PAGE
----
Meanwhile he continued to read about the Indigenous people of North America, and took nature walks through the English countryside and longed to leave England and discover this great open land for himself.
At 17, he persuaded his aunts to let him travel to Canada knowing he would probably just go anyways, they agreed.
On March 29, 1906, he boarded the SS Canada, and arrived in Halifax sometime later, then moved to Toronto where he worked to raise money for his trip north.
After a few months, he saved enough money to go up he Ottawa River towards Lake Temagami, just to the northeast of Sudbury where there was an Ojibwa community along the shores of the lake.
He had spent his whole life reading about Indigenous people and now Archie was finally going to be in an Ojibwa community.
He began to work as a chore boy at the Temagami Inn where he met. Bill Guppy who taught Archie how to use snowshoes and basic trapping, a skill that Archie never forgot.
In the community he also met John Egwuna, an Ojibwa man.
Archie was welcomed into John’s family, and John’s niece Angele taught Archie to speak Ojibwe and gave him lessons in canoeing.
Archie and Angele spent time together and soon love blossomed. They married in 1910 and had a daughter, named Agnes. After his marriage, Archie started to take on more of an Indigenous persona.
He dyed his hair black, and darkened his skin with henna, to appear Indigenous.
When someone asked him about his blue eyes, he said it came from his father. However, he wasn’t quite using the name Grey Owl yet.
Within a year of marrying Angele, Archie abandoned his family like his father before him, in a cycle that became too familiar.
By the spring of 1912, Archie was living in Bisco, about 160 kilometres east of Lake Temagami.
In that community, Archie proved himself to be the life of the party.
He played the piano at community dances, delighted people with his knife throwing skills and, rather unfortunately, much like his father he became known for drinking heavily.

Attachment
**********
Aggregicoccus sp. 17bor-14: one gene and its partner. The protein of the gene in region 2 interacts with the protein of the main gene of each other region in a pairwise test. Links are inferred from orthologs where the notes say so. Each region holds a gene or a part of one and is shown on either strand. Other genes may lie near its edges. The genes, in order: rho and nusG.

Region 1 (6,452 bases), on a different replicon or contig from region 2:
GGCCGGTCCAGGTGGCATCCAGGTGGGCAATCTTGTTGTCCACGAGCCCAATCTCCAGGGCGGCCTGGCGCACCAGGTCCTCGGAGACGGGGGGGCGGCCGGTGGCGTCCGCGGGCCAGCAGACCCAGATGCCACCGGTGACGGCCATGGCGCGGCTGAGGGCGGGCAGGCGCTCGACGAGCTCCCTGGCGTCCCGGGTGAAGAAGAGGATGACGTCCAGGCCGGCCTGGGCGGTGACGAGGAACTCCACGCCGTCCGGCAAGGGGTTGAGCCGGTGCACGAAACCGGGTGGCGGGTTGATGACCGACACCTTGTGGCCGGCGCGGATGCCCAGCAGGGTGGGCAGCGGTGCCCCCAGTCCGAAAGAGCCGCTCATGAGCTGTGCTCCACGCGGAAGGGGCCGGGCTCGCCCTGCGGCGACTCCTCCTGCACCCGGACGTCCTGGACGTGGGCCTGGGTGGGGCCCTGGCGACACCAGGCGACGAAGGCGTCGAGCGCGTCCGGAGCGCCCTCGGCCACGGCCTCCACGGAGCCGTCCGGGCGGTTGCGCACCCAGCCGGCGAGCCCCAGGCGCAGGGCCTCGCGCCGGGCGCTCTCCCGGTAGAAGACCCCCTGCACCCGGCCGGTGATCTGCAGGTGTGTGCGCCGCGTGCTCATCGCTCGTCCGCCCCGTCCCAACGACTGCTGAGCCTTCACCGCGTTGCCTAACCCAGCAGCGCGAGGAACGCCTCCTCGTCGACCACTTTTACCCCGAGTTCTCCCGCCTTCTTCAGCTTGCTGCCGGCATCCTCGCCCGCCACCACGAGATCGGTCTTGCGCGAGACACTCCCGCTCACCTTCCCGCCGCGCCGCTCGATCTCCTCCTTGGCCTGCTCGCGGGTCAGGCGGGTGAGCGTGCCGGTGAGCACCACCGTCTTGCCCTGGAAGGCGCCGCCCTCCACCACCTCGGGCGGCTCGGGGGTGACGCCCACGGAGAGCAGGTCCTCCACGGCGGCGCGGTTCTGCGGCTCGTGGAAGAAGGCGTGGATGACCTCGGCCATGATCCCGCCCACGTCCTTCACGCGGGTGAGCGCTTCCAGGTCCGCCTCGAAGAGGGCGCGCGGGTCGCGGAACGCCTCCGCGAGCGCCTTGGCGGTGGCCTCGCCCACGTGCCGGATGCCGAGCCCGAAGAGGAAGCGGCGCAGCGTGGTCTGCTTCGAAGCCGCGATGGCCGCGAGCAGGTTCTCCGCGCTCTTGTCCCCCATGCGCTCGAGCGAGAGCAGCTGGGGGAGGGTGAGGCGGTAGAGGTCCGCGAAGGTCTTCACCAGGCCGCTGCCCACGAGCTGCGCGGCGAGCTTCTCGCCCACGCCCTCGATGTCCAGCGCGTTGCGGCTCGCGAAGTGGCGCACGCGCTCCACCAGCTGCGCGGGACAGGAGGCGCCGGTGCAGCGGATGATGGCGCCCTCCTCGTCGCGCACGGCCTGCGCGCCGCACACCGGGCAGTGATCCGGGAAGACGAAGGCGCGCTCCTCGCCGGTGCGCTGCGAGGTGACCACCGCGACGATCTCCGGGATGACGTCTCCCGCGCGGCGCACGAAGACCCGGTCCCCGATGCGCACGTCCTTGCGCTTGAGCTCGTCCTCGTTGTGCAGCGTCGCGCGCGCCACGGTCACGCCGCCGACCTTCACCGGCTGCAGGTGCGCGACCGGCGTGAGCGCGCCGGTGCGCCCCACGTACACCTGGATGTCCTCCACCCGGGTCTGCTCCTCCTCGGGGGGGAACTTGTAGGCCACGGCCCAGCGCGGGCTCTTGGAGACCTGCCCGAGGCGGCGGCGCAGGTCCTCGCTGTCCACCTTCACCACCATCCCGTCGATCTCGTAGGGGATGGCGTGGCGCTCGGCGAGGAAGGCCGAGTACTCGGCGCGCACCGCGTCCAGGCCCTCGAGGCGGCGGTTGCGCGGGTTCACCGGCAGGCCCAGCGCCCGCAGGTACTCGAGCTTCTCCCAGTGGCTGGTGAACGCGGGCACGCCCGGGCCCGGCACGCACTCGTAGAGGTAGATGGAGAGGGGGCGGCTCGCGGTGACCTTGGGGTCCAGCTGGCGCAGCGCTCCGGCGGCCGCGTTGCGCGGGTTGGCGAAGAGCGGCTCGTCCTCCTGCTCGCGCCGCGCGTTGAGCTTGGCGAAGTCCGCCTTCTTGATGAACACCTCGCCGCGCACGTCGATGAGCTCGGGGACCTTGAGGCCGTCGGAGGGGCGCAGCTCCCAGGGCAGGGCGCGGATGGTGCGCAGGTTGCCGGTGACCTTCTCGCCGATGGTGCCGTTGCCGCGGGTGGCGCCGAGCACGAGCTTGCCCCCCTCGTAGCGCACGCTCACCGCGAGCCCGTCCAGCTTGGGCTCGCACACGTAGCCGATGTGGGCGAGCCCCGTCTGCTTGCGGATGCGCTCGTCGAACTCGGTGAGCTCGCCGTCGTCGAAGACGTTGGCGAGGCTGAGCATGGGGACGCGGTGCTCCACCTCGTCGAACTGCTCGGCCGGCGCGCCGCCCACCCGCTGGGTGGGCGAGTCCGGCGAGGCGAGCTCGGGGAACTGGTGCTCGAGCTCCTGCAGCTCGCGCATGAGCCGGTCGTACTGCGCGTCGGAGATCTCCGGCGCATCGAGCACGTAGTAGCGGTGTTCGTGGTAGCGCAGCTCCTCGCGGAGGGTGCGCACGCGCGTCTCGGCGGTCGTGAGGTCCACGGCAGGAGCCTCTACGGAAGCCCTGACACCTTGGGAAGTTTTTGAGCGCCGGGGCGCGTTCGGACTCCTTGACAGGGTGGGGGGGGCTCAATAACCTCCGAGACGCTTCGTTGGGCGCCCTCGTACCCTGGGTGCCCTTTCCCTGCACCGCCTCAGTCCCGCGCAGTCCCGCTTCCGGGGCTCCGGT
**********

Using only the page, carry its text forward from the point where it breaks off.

By now Archie was a guide and ranger, while also trapping furs to sell.
In Bisco he adopted a more Indigenous persona, by dropping his English accent and reinvented his origin story even further by saying he was the son of a frontiersman and Apache woman.
Despite being still married to Angele, Archie began a relationship with a Metis woman named Marie Girard who became pregnant, and it is not known for sure if Archie knew she was pregnant when they ended their relationship. in the winter of 1914-15. She died of tuberculosis the following autumn, shortly after giving birth to a son named John. By that time Archie was onto another path, he enlisted to fight in WWI.
When he enlisted, Archie said he had military experience with the Mexican Scouts, 28th Dragoons, which of course, was completely fabricated.
He also said he was born in Montreal and had no next-of-kin, both false.
On his enlistment form when asked if he was married, he wrote yes, then crossed it out and wrote no.
I will put the link to his enlistment papers in my show notes.
With no one questioning his answers, he was soon sent to France.
There, he proved himself to be an excellent shot and was posted as a sniper on the front lines.
He told his comrades he was Indigenous, and since Indigenous soldiers were known to be some of the best snipers in the First World War, no one questioned him.
But His time in the trenches was brief.
In April 1916, he was shot in the foot and had to be hospitalized in England.
Now…. There is some speculation that he shot himself to escape the horrors of war and really, I don’t think anyone can blame him for that but there’s no evidence to say he did for sure.
Unfortunately, the bullet wound developed gangrene, and took quite some time to heal.
While back in England for his recovery, Archie reached out to his aunts and slipped back into his English accent.